Suresh: I had it again for the first time recently and I have to say, it's quite good. Step away from your third-wave coffee, and just go on this tropical journey. The flavours work really well. It's not the way you would normally have coffee.

But can we talk about toast?

Suresh Doss/CBC
Suresh Doss/CBC

Ismaila: Oh, it would be my pleasure.

Suresh: There is a menu dedicated to toasts at Namwan. Soft brioche bread stuffed with an assortment of cheese and vegetables and such.

There is one that I think is an absolute must: there's two slices of bread and tucked in the middle is this really umami-rich, Thai-style marinated pork. And in between, there's mozzarella and a spicy mayo. It is an incredibly good sandwich. It ties down marinated meat you would normally find on rice into this sandwich.

But it's just a snack to take you to the next part of the menu: the pinzas.

Suresh Doss/CBC
Suresh Doss/CBC

Ismaila: What is a pinza?

Suresh: So this is the trio's take on pizzas. They are essentially rectangular flatbreads.

There are a few different combos. You can get one with minced pork and basil on top with chili pepper. This is a riff on the Thai classic, Pad Kra Prao stir fry, but instead of pork and basil on rice, here it's on flatbread.

There's a chicken satay flatbread, so you're picturing marinated chicken in peanut sauce on the flatbread with cheese.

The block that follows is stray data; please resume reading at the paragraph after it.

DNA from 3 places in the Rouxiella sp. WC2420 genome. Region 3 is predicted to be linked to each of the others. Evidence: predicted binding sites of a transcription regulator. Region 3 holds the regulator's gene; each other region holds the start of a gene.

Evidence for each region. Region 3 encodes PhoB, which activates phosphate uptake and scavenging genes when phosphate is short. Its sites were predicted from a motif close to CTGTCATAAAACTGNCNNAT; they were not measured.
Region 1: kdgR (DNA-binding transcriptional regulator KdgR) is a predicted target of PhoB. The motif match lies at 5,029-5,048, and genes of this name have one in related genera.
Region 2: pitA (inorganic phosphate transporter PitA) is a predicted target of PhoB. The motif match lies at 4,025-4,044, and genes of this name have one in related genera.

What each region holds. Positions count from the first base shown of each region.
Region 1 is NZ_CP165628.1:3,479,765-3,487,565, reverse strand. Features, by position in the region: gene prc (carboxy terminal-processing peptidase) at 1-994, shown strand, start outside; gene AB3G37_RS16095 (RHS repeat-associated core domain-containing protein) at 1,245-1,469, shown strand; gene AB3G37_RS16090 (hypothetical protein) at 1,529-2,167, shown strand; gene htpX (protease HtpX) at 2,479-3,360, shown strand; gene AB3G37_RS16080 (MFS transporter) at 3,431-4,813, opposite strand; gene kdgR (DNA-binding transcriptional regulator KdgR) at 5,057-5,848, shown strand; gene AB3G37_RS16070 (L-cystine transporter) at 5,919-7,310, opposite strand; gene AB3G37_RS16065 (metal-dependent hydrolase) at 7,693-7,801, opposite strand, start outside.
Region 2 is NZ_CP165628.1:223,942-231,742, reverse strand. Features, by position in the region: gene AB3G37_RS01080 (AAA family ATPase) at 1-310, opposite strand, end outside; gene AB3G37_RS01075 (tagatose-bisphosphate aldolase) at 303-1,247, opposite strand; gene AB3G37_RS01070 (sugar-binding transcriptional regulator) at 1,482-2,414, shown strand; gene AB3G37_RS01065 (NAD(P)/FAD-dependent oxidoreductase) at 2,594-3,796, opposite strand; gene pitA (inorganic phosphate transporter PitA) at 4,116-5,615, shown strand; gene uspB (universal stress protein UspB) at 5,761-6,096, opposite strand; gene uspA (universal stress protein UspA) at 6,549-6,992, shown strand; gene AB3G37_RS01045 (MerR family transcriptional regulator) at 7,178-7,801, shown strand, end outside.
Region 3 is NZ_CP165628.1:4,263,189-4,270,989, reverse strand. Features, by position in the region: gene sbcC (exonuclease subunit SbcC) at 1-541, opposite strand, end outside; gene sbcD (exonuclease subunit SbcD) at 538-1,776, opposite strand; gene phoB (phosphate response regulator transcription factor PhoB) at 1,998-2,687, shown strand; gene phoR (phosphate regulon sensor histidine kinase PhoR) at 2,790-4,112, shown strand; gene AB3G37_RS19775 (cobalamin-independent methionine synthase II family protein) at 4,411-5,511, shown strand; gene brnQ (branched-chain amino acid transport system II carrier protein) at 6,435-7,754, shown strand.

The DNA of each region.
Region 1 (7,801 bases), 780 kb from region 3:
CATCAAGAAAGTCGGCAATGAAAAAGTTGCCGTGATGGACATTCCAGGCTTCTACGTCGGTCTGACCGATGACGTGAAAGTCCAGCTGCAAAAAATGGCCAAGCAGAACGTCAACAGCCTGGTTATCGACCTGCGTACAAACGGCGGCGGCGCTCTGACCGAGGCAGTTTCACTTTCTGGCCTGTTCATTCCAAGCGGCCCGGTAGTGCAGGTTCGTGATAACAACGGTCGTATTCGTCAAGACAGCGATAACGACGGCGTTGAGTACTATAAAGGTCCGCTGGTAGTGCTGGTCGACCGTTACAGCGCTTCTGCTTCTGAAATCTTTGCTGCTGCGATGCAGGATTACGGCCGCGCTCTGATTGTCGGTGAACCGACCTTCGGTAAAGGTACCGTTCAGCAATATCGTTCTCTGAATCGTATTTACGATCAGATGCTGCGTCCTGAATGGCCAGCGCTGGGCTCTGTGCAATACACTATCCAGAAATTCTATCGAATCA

There's one flatbread where instead of tomato sauce, there is green curry as a sauce. It is finished with eggplant and mushrooms and holy basil and peppers. It is outstanding.

Suresh Doss/CBC
Suresh Doss/CBC

Ismaila: So have some toast to start and a pinza to share. What is a main that we need to try at Namwan?

Suresh: I fell in love with Namwan because of their rice bowls. Here you will find classic Thai dishes like massaman curry and tom yum presented in these rice bowl forms.

With massaman curry, you have slow cooked braised beef, served with all the accoutrements in this wonderful tamarind curry sauce.

I would say my absolute favourite is this interpretation of tom yum soup that is served in fried rice form. So you have all the salty, spicy, sweet tom yum soup, with lots of perfume-y galangal and lime leaves and tamarind.

If you go to Namwan and only get one thing, well except for dessert, this is what you want to get.

Suresh Doss/CBC
Suresh Doss/CBC

Ismaila: Sounds like it's going to be difficult to try only one thing. And I already feel like I won't have enough room for it, but I need to hear about the desserts.

Suresh: Long story short, anything pandan. If you see anything on the menu that has pandan on it, try it.

So there is a pandan and cake with coconut cream — my mom's favorite.There are pandan cookies. Namwan has an assortment of cookies.

And also this being a Thai-style cafe, there is going to be a version of mango sticky rice, right? It's presented in a jar. It's a layered sort of sticky rice with coconut milk and mango. [It's] probably the perfect finisher to visiting this Thai-style cafe.